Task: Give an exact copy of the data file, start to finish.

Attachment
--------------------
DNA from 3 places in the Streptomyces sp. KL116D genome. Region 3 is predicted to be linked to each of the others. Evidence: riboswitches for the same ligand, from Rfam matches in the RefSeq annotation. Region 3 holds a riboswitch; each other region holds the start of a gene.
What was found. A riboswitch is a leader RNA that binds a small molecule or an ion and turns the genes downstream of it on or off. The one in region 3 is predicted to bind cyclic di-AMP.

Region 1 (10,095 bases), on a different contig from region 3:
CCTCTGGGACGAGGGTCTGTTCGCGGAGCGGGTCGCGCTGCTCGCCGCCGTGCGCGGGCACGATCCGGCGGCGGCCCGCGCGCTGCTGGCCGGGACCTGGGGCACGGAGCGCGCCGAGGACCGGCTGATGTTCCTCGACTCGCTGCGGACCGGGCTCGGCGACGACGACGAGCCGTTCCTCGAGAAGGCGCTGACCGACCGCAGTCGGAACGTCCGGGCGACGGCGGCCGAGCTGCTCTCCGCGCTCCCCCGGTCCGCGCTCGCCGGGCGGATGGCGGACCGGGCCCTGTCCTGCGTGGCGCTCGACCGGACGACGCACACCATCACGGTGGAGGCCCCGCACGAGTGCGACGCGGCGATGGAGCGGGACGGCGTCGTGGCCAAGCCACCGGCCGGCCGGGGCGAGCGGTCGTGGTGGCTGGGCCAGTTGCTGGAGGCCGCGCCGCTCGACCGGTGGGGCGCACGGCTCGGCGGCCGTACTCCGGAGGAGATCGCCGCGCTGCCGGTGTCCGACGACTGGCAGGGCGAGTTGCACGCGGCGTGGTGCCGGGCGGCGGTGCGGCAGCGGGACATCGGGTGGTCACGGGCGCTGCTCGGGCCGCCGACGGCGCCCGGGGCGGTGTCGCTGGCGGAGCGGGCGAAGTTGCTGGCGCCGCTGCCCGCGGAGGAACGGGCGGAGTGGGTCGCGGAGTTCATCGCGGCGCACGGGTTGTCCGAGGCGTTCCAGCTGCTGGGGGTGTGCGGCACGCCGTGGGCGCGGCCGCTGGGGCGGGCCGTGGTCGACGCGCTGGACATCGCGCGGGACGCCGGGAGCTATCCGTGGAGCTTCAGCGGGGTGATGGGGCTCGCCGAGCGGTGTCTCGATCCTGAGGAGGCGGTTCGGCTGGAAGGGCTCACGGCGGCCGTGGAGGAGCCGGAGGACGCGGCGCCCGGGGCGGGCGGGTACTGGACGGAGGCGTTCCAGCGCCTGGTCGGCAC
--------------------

DNA from 3 places in the Streptomyces sp. KL116D genome. Region 3 is predicted to be linked to each of the others. Evidence: riboswitches for the same ligand, from Rfam matches in the RefSeq annotation. Region 3 holds a riboswitch; each other region holds the start of a gene.
What was found. A riboswitch is a leader RNA that binds a small molecule or an ion and turns the genes downstream of it on or off. The one in region 3 is predicted to bind cyclic di-AMP.

Region 1 (10,095 bases), on a different contig from region 3:
CCTCTGGGACGAGGGTCTGTTCGCGGAGCGGGTCGCGCTGCTCGCCGCCGTGCGCGGGCACGATCCGGCGGCGGCCCGCGCGCTGCTGGCCGGGACCTGGGGCACGGAGCGCGCCGAGGACCGGCTGATGTTCCTCGACTCGCTGCGGACCGGGCTCGGCGACGACGACGAGCCGTTCCTCGAGAAGGCGCTGACCGACCGCAGTCGGAACGTCCGGGCGACGGCGGCCGAGCTGCTCTCCGCGCTCCCCCGGTCCGCGCTCGCCGGGCGGATGGCGGACCGGGCCCTGTCCTGCGTGGCGCTCGACCGGACGACGCACACCATCACGGTGGAGGCCCCGCACGAGTGCGACGCGGCGATGGAGCGGGACGGCGTCGTGGCCAAGCCACCGGCCGGCCGGGGCGAGCGGTCGTGGTGGCTGGGCCAGTTGCTGGAGGCCGCGCCGCTCGACCGGTGGGGCGCACGGCTCGGCGGCCGTACTCCGGAGGAGATCGCCGCGCTGCCGGTGTCCGACGACTGGCAGGGCGAGTTGCACGCGGCGTGGTGCCGGGCGGCGGTGCGGCAGCGGGACATCGGGTGGTCACGGGCGCTGCTCGGGCCGCCGACGGCGCCCGGGGCGGTGTCGCTGGCGGAGCGGGCGAAGTTGCTGGCGCCGCTGCCCGCGGAGGAACGGGCGGAGTGGGTCGCGGAGTTCATCGCGGCGCACGGGTTGTCCGAGGCGTTCCAGCTGCTGGGGGTGTGCGGCACGCCGTGGGCGCGGCCGCTGGGGCGGGCCGTGGTCGACGCGCTGGACATCGCGCGGGACGCCGGGAGCTATCCGTGGAGCTTCAGCGGGGTGATGGGGCTCGCCGAGCGGTGTCTCGATCCTGAGGAGGCGGTTCGGCTGGAAGGGCTCACGGCGGCCGTGGAGGAGCCGGAGGACGCGGCGCCCGGGGCGGGCGGGTACTGGACGGAGGCGTTCCAGCGCCTGGTCGGCAC